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Brain Disorders & Therapy
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Cognitive Impairments in Aphasic Stroke Patients: Clinical Implications for Diagnosis and Rehabilitation: A Review Study

Ibraheem Abiodun Salako*, and Gerald Imaezue

University of Ibadan College of Medicine, Nigeria

*Corresponding Author:
Ibraheem Abiodun Salako
Institute of Child Health, University of Ibadan
College of Medicine, Nigeria
Tel: 2348151863072
E-mail: [email protected]

Received Date: May 24, 2016 Accepted Date: June 10, 2017 Published Date: June 16, 2017

Citation: Salako IA, Imaezue G (2017) Cognitive Impairments in Aphasic Stroke Patients: Clinical Implications for Diagnosis and Rehabilitation: A Review Study. Brain Disord Ther 6: 236. doi: 10.4172/2168-975X.1000236

Copyright: © 2017 Salako IA, et al.. This is an open-access article distributed under the terms of the Creative Commons Attribution License, which permits unrestricted use, distribution, and reproduction in any medium, provided the original author and source are credited.

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Abstract

Objectives: The primary objective of this study was to undertake a narrative review of qualitative studies on the operational mechanism of non-linguistic modalities connected to language.

Introduction: Post-stroke aphasia has received much attention lately due to the debilitating effects it has on patient's communication skills. Research has shown that language plays a centralized role in human cognition and therefore, cognitive impairments usually co-occur with language disturbances due to the interrelatory and complementary function of higher cognitive skills.

Methods: Keyword searches of Pubmed, manual searches of other relevant journals and reference lists of related articles.

Results: Data gathered revealed that language is a complex cognitive skill which plays a central role in human cognition. Therefore, it is directly connected to other higher cognitive skills and as such should not be assessed in isolation. Deficits in cognitive skills like attention, memory and executive functions may impair language functions and if left untreated can hinder and slow down language recovery despite aphasia therapy.

Conclusions: A cognitive-linguistic method of assessment for evaluating language abilities in post-stroke survivors with aphasia should be utilised. Also, emphasis should be laid on redeveloping the non-linguistic skill affected while aphasia therapy is been provided in other to achieve optimum restoration of linguistic skills.

Keywords

Aphasia; Cognition; Stroke; Language

Public Significance Statement

This article reveals that a cognitive-linguistic method of assessment should be used when evaluating language abilities in aphasic stroke patients as this helps to identify the specific area of cognitive deficit that impacts language functions adversely.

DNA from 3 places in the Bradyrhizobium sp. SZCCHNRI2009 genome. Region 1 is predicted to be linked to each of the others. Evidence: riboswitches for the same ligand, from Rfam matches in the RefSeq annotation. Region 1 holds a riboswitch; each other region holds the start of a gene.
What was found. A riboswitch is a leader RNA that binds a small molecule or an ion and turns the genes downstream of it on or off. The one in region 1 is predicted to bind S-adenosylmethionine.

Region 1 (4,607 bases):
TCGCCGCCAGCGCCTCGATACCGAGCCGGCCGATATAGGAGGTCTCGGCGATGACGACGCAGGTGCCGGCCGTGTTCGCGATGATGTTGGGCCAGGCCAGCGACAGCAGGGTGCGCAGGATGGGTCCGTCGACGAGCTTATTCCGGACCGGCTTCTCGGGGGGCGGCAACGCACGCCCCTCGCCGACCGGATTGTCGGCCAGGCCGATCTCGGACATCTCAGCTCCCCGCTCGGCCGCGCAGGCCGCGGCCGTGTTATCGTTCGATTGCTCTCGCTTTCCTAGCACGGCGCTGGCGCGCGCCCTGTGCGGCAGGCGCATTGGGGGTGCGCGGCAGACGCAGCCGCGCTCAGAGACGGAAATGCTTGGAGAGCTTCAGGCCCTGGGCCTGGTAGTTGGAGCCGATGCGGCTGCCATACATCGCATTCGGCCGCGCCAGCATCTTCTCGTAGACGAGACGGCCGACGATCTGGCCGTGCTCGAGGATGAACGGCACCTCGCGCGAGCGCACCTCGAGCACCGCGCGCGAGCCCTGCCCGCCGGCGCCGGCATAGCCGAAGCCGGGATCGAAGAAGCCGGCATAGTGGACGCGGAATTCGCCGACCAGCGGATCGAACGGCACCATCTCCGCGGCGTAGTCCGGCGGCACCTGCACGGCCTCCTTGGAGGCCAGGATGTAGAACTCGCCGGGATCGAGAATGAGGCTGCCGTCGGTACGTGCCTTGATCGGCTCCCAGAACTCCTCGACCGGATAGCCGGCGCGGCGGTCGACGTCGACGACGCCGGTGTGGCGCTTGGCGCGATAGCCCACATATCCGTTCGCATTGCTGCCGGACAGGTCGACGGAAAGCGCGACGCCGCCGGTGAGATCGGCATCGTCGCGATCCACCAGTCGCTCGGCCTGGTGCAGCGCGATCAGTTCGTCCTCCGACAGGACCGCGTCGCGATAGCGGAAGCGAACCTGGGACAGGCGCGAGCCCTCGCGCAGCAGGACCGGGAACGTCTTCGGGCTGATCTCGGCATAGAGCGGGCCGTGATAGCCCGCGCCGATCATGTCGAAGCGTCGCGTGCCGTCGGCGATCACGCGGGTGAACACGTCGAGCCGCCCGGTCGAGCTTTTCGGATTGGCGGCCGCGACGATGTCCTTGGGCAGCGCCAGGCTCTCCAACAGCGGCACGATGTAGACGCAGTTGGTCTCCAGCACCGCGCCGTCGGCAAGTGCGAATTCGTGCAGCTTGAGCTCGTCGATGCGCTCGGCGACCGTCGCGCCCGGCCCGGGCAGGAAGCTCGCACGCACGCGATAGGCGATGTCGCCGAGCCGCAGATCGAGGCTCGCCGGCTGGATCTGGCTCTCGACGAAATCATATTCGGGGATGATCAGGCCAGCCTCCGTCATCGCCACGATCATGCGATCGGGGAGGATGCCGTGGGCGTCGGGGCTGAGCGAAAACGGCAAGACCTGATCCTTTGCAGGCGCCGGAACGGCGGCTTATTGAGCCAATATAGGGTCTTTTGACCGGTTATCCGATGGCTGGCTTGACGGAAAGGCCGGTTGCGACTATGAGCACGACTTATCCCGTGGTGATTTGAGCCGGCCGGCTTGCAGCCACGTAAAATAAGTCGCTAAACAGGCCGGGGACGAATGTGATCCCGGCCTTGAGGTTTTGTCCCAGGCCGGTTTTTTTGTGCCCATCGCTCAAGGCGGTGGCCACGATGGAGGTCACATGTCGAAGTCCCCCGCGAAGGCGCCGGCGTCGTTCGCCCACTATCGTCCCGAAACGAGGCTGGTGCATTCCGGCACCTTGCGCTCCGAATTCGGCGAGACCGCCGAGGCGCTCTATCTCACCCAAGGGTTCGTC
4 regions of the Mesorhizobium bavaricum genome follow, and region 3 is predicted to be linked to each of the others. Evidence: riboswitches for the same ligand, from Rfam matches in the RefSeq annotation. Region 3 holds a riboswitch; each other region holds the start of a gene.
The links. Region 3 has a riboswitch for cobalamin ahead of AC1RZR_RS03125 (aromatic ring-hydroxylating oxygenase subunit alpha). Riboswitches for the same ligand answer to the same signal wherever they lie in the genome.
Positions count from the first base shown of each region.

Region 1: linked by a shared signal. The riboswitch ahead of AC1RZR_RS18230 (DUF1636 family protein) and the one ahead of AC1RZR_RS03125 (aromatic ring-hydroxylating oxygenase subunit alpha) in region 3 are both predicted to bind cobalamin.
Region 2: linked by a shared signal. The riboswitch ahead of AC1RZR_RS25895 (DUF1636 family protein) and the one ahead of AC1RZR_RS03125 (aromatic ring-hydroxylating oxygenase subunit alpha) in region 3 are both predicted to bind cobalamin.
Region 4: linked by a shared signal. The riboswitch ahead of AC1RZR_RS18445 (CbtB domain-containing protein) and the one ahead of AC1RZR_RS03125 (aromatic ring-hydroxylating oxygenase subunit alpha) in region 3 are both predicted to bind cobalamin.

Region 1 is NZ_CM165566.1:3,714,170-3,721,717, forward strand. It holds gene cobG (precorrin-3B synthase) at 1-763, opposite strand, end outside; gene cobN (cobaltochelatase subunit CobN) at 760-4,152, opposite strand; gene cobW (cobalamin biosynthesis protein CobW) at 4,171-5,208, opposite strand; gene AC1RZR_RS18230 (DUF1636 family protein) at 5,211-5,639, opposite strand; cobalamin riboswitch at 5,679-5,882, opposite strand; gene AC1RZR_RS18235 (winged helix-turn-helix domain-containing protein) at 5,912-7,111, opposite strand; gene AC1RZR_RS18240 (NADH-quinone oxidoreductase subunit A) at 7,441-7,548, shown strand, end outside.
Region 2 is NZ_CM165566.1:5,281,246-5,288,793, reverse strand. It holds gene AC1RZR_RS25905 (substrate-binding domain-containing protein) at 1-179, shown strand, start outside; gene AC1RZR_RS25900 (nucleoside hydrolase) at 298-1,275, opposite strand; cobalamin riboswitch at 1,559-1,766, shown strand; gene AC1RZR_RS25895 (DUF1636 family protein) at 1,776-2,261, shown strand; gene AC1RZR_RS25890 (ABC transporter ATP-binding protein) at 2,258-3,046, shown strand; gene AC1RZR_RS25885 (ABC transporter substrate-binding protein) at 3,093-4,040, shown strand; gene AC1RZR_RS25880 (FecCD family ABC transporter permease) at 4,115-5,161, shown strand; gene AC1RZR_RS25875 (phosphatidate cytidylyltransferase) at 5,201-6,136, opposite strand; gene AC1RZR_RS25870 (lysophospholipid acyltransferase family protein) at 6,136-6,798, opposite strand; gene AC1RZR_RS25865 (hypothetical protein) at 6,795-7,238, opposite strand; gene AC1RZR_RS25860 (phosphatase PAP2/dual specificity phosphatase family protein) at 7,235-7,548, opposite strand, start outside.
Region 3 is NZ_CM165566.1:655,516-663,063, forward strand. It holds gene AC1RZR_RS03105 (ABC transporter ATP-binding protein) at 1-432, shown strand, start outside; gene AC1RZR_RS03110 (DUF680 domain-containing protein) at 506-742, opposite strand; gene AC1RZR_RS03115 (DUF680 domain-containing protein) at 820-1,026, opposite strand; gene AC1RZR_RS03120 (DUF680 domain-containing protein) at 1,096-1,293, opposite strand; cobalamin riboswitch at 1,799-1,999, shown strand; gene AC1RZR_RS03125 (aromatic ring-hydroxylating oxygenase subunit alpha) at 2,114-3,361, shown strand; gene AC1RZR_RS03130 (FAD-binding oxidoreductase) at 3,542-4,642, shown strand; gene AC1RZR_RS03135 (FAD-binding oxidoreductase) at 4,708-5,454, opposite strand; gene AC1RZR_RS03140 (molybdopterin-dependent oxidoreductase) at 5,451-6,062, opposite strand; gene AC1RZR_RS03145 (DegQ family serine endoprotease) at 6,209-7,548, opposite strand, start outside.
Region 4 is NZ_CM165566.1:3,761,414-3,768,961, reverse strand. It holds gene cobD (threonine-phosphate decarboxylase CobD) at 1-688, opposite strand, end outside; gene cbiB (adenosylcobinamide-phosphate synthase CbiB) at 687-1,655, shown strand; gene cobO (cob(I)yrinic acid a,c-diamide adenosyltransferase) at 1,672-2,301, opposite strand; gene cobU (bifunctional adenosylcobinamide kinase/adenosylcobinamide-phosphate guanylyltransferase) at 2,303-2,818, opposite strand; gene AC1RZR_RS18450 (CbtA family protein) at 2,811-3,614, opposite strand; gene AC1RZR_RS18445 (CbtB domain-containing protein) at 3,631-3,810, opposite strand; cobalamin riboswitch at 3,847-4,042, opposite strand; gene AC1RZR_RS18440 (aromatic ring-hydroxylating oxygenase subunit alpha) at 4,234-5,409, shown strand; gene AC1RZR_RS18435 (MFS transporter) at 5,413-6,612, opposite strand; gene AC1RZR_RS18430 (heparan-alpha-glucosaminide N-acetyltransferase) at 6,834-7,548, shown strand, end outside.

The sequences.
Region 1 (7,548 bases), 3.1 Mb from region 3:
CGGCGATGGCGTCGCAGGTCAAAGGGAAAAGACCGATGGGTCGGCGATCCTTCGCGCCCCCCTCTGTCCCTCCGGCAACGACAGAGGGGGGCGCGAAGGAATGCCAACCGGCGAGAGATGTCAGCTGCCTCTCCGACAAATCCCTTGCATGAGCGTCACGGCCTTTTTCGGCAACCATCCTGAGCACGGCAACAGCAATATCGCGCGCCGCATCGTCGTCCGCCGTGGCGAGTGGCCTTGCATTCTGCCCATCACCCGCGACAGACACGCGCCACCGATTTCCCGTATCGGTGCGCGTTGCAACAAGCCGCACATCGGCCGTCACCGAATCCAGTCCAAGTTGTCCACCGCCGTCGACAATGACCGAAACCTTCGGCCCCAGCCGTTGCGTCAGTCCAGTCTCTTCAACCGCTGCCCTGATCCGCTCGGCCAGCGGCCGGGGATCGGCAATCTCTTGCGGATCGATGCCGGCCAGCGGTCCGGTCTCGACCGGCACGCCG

Understanding Stroke

While a stroke has been perceived to be a common health problem in recent times, it becomes imperative to know that it can have the greatest disabling impact than any chronic disease [1]. However, the disabling effects that follow the event will be dependent on what area of the brain the stroke has occurred and the size of the lesion. Medically, it is termed a cerebrovascular accident and can be further described as a form of brain attack that occurs when blood flow to an area of the brain is cut-off either by a blockage or rupture of a blood vessel which leads to bleeding in the brain. On the norm, a continuous supply of oxygen, blood and glucose to the brain is required for nerve cells within the brain to function properly and an impairment in this supply may stop parts of the brain from functioning temporarily. If the impairment is severe, or lasts long enough, brain cells die and permanent damage follows. Because the movement and functioning of various parts of the body are controlled by these cells, they are also affected. Generally, a stroke causes various disabilities depending on the hemisphere involved and it is beginning to receive much attention lately from medical practitioners and rehabilitation specialists due to the incapacitating impact it has on survivors. A recent report by the World Heart Federation [2] revealed that stroke is a major health problem which affects 15 million people worldwide each year, part of which nearly six million die and five million become permanently disabled. It is a leading cause of long-term disability and the leading preventable cause of disability [3]. Therefore, regardless of the nature of the eventual disability that comes with a stroke, there always remain a lasting impact on survivors and their families.

Stroke-Induced Aphasia